Microsoft has dropped plans to track down pirated copies of Windows XP through its Windows Genuine Advantage anti-piracy tool, after causing a wrath of controversy.
The software giant is expected to dump elements of its WGA notifications programme - the stealth application behind the annoying warnings, which is installed during the Windows Update process. The software phoned home every time Windows boots to confirm that the operating system is genuine.
This action could be due to the class action lawsuit
filed last week, along with the fact that paying Microsoft customers have spoken out about the stealth application.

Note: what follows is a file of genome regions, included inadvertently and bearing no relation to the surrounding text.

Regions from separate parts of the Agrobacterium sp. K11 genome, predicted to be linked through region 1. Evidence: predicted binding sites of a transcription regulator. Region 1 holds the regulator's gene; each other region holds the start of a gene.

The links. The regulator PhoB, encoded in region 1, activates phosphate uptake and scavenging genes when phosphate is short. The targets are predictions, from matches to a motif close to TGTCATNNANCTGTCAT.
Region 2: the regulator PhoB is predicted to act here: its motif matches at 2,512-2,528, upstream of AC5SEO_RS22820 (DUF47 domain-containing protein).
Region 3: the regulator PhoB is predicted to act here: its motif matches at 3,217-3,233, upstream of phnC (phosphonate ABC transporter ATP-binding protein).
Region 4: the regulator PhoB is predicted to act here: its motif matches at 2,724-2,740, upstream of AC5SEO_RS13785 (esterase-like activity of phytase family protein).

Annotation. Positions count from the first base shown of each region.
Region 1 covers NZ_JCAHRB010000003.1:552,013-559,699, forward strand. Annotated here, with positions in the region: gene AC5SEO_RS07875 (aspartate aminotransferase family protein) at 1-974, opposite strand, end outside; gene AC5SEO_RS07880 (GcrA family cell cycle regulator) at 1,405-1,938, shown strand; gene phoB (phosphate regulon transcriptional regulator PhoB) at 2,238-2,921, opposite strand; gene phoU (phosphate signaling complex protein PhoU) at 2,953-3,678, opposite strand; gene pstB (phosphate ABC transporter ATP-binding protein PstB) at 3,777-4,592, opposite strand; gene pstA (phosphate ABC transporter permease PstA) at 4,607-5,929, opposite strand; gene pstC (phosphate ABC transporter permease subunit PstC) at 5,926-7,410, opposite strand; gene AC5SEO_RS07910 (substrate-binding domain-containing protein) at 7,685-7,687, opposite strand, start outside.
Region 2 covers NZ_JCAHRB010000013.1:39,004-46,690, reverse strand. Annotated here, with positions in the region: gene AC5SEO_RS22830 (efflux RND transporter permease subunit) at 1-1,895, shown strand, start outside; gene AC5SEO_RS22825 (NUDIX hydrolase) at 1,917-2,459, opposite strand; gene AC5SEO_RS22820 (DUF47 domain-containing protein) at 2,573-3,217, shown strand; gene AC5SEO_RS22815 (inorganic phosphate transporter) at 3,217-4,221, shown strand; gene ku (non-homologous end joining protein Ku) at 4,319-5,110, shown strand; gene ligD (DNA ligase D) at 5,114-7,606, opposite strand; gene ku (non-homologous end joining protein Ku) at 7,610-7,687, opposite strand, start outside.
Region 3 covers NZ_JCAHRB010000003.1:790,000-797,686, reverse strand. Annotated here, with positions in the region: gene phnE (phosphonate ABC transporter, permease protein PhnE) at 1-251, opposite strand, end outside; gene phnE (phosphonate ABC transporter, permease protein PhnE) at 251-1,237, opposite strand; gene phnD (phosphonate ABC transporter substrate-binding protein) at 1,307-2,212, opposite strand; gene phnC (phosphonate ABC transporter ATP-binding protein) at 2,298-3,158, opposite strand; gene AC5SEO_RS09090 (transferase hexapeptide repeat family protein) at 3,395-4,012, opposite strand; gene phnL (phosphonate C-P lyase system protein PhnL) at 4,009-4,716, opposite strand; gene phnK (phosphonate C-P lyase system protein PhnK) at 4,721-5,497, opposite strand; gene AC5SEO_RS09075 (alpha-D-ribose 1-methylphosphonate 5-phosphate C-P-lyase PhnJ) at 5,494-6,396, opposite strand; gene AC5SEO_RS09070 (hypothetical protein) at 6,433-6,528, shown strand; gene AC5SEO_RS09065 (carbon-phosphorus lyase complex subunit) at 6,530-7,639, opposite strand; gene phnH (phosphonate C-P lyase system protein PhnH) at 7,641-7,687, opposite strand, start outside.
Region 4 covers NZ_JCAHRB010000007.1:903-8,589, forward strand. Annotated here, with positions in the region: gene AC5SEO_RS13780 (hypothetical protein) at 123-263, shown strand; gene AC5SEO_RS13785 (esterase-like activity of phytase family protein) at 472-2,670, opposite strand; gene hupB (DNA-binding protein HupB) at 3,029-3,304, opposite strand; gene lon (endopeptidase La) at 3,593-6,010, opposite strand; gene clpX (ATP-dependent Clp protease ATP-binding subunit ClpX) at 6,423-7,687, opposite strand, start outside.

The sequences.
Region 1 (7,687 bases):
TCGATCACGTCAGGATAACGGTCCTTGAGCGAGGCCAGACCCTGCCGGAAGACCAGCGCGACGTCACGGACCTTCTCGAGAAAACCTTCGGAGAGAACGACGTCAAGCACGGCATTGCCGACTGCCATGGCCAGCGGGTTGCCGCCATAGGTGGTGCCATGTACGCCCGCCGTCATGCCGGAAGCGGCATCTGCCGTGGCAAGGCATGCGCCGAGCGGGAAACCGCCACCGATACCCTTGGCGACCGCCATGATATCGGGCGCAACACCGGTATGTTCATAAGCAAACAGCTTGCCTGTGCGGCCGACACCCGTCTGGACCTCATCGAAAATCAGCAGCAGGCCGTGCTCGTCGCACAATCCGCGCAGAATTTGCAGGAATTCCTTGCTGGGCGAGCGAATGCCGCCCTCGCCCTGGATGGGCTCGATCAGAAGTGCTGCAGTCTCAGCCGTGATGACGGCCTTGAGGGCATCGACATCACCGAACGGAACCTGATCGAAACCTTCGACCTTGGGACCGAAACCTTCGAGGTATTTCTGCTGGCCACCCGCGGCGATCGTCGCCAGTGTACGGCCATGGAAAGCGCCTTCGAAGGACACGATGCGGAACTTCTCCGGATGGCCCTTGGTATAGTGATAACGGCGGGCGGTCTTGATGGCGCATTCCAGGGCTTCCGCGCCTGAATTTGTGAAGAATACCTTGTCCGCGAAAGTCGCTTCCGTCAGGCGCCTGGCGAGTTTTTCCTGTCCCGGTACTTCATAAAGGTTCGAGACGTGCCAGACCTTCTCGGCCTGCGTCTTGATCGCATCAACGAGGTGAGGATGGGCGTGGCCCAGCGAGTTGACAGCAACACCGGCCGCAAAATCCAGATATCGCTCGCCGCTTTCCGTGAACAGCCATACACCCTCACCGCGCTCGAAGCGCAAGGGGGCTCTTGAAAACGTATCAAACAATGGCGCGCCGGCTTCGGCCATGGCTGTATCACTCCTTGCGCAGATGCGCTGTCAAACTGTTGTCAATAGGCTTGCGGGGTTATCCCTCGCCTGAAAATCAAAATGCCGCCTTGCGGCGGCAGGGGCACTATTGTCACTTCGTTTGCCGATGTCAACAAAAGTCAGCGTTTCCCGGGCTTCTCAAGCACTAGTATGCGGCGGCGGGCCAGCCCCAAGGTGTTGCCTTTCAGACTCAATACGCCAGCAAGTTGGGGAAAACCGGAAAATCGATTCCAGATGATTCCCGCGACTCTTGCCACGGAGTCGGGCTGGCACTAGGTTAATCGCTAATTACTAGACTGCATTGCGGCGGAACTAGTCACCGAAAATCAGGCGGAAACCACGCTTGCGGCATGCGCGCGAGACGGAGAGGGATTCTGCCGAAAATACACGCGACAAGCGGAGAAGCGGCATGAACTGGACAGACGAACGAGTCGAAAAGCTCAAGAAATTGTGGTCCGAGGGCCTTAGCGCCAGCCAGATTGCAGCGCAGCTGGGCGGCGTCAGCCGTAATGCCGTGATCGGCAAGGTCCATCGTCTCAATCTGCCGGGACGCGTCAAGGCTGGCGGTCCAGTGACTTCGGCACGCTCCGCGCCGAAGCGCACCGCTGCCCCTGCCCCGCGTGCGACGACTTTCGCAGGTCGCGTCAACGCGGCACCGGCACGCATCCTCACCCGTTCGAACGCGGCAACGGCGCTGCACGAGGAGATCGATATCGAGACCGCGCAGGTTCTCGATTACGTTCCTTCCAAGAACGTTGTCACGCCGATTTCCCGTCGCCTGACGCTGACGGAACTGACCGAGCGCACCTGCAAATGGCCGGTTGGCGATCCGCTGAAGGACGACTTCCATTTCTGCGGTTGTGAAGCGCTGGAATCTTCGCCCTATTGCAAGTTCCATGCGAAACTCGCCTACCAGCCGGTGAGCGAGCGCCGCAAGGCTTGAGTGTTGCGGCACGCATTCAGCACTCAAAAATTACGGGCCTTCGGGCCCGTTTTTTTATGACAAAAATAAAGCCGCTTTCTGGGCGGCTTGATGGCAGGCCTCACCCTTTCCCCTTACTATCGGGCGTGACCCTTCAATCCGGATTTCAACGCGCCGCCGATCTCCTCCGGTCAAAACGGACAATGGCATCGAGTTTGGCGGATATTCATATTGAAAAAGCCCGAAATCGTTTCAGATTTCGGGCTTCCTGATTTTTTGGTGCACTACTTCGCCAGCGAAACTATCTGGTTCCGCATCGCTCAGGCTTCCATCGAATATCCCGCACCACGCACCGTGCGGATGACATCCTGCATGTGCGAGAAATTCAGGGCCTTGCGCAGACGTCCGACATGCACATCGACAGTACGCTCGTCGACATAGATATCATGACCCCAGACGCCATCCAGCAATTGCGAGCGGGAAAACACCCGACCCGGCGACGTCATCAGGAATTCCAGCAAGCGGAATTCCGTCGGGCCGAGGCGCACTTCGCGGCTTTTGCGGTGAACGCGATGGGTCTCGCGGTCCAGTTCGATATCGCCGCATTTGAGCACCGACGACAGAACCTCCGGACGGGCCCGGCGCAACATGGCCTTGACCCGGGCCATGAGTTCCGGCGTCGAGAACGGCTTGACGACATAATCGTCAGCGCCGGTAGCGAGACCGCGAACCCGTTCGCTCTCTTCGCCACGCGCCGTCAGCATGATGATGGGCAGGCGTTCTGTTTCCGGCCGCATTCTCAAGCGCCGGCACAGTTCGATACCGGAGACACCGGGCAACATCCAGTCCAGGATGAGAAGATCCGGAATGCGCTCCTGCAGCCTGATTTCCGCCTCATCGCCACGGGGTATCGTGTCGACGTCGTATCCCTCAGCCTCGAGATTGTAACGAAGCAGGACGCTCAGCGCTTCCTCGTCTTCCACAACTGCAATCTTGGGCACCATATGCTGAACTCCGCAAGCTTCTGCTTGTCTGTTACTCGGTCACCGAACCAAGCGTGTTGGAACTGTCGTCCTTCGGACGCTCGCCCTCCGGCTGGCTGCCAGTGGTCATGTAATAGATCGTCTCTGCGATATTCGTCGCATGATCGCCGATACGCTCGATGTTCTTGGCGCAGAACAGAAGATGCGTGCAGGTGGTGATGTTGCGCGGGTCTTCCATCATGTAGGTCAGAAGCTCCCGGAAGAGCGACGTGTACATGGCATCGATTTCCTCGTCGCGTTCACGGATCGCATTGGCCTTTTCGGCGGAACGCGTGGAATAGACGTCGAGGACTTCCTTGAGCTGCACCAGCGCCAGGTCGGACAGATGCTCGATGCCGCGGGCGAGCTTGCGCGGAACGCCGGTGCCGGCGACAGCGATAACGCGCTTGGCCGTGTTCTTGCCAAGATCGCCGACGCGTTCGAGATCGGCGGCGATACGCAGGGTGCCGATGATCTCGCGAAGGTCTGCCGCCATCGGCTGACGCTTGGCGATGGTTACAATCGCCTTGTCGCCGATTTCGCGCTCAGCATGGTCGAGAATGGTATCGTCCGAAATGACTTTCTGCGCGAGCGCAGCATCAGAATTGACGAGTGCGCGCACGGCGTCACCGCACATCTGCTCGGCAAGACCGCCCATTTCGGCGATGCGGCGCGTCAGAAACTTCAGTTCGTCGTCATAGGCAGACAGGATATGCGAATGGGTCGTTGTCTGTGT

One angry customer spoke to Australian IT
about the stealthware. "I bought my software legitimately, I validated it, I go to Microsoft for updates, and if they want to check it then, that's okay. But coming back every day is too much."
The main problem is relating to the secrecy of Microsoft's actions because the tool was downloaded without user knowledge via the automatic updates feature. As such, it left most users completely unaware that Microsoft was periodically checking up on them. The customer continued by saying, "It ended up on my machine without me knowing about it. The fact that they didn't tell anyone was the worst part of it."
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